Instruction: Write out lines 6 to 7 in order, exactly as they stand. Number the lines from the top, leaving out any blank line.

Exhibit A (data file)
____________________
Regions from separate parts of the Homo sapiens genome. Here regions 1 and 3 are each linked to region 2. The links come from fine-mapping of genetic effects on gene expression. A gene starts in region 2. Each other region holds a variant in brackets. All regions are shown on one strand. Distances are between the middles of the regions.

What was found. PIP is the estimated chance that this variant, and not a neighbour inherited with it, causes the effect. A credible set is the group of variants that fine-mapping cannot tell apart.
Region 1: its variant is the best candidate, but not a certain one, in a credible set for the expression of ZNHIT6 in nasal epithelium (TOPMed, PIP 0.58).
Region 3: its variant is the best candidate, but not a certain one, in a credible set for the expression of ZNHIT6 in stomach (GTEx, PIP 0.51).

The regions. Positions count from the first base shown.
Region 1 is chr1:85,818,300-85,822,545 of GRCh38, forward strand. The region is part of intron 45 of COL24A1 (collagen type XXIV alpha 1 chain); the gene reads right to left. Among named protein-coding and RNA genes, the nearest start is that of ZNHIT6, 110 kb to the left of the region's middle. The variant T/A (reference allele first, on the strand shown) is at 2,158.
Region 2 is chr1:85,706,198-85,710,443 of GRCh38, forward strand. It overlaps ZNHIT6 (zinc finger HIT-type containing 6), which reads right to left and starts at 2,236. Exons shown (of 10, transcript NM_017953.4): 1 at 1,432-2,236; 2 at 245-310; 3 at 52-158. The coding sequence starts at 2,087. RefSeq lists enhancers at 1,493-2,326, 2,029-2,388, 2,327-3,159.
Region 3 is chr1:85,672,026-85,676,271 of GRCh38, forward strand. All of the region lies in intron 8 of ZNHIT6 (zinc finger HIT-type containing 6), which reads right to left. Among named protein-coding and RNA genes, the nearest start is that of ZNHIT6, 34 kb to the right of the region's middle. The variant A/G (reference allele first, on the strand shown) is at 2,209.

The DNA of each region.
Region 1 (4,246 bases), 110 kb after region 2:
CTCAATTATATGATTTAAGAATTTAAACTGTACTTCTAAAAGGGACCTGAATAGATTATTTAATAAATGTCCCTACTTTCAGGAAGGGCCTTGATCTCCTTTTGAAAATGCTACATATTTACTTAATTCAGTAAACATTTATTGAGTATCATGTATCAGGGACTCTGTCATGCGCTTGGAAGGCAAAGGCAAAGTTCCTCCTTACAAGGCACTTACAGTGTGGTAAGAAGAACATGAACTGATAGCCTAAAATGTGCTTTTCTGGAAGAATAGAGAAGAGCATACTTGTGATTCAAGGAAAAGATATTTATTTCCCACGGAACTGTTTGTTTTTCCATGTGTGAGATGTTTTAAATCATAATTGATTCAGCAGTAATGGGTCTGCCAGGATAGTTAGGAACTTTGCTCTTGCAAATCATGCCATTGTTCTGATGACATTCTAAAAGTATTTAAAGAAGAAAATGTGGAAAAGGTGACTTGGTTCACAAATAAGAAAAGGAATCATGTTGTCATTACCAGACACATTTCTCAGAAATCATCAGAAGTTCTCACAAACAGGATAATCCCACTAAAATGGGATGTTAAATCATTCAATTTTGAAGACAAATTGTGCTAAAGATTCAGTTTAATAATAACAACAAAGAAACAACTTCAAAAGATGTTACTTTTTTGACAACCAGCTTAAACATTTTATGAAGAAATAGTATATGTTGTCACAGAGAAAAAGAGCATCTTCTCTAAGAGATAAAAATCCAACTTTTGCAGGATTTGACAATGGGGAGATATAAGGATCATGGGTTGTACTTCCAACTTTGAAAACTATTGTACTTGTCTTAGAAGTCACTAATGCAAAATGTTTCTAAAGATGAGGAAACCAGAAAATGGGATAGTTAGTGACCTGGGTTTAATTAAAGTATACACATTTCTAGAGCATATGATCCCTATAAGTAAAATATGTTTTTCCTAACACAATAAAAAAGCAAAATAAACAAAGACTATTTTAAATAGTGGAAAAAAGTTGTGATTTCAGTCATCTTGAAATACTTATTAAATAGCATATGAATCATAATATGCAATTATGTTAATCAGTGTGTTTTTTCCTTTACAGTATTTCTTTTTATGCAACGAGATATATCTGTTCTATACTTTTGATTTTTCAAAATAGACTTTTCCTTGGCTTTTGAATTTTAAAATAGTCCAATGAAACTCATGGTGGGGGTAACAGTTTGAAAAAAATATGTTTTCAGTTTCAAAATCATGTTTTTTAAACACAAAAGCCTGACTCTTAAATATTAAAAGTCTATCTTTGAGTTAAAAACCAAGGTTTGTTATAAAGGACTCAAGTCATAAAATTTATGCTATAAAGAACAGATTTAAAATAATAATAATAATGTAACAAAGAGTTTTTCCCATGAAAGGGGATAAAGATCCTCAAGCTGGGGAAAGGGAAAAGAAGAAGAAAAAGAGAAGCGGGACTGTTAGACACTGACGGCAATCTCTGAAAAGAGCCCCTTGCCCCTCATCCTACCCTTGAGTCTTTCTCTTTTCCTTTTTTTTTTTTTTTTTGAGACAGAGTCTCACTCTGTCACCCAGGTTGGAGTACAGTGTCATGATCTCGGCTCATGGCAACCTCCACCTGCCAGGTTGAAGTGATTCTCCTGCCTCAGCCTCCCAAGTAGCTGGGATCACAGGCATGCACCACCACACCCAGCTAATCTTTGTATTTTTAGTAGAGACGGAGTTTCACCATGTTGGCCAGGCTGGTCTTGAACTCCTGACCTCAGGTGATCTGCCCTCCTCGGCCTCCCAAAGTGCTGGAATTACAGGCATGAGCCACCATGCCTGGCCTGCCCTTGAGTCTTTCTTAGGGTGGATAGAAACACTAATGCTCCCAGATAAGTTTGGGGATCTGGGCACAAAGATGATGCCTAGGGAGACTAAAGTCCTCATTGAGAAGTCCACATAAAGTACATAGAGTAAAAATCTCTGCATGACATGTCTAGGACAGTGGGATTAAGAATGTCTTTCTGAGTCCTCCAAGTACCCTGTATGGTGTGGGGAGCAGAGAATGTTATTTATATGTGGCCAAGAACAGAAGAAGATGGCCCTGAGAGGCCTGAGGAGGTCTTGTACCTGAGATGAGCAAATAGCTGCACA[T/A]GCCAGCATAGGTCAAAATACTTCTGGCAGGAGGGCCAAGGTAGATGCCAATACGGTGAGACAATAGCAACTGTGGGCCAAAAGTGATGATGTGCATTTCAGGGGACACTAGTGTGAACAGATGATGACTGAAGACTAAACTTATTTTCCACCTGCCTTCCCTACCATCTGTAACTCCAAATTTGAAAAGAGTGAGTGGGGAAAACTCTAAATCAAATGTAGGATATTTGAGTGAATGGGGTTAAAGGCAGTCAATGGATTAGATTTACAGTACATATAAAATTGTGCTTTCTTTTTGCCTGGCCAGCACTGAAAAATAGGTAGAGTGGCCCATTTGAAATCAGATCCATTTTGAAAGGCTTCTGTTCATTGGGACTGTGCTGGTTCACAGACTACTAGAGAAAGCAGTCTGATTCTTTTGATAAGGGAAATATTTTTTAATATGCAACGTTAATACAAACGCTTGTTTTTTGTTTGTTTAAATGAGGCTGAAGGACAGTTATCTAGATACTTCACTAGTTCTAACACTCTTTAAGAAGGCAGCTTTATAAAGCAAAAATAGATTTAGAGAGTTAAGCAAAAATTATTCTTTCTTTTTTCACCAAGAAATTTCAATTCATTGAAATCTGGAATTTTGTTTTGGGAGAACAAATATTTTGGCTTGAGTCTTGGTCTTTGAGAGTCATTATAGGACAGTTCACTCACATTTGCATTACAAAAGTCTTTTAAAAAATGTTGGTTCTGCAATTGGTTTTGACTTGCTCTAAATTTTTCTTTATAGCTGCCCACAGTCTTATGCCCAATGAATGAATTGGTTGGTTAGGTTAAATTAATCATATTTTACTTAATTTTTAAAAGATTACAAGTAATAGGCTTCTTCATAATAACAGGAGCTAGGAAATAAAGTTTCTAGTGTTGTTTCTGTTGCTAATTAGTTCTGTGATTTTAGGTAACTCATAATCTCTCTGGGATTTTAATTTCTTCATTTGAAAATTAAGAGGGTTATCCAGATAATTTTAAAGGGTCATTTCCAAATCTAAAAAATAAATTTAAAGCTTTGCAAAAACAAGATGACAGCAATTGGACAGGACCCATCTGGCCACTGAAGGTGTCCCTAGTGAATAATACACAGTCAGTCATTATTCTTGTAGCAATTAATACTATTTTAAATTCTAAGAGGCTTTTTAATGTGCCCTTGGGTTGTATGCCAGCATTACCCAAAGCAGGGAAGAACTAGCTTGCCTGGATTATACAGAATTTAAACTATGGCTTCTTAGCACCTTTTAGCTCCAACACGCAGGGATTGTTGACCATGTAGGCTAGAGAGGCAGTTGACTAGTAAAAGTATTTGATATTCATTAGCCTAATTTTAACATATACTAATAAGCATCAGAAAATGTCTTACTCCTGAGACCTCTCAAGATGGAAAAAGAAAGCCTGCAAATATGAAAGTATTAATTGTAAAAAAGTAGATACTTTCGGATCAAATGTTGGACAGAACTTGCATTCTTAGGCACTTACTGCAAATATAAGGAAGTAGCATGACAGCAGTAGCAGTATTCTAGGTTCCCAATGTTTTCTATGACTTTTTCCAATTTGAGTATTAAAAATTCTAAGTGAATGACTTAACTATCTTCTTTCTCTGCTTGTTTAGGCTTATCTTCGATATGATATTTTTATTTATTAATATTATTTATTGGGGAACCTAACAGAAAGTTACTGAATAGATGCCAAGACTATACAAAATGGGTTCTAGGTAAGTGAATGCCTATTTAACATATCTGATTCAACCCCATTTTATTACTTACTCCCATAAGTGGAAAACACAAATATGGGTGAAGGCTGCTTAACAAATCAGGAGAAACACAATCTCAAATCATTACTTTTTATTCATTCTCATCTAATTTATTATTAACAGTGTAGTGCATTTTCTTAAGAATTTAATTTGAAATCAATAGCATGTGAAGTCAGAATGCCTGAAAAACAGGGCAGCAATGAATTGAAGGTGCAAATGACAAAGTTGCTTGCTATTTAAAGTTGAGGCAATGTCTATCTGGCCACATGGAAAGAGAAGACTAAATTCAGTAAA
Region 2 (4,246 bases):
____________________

Region 1 is chr1:85,818,300-85,822,545 of GRCh38, forward strand. The region is part of intron 45 of COL24A1 (collagen type XXIV alpha 1 chain); the gene reads right to left. Among named protein-coding and RNA genes, the nearest start is that of ZNHIT6, 110 kb to the left of the region's middle. The variant T/A (reference allele first, on the strand shown) is at 2,158.
Region 2 is chr1:85,706,198-85,710,443 of GRCh38, forward strand. It overlaps ZNHIT6 (zinc finger HIT-type containing 6), which reads right to left and starts at 2,236. Exons shown (of 10, transcript NM_017953.4): 1 at 1,432-2,236; 2 at 245-310; 3 at 52-158. The coding sequence starts at 2,087. RefSeq lists enhancers at 1,493-2,326, 2,029-2,388, 2,327-3,159.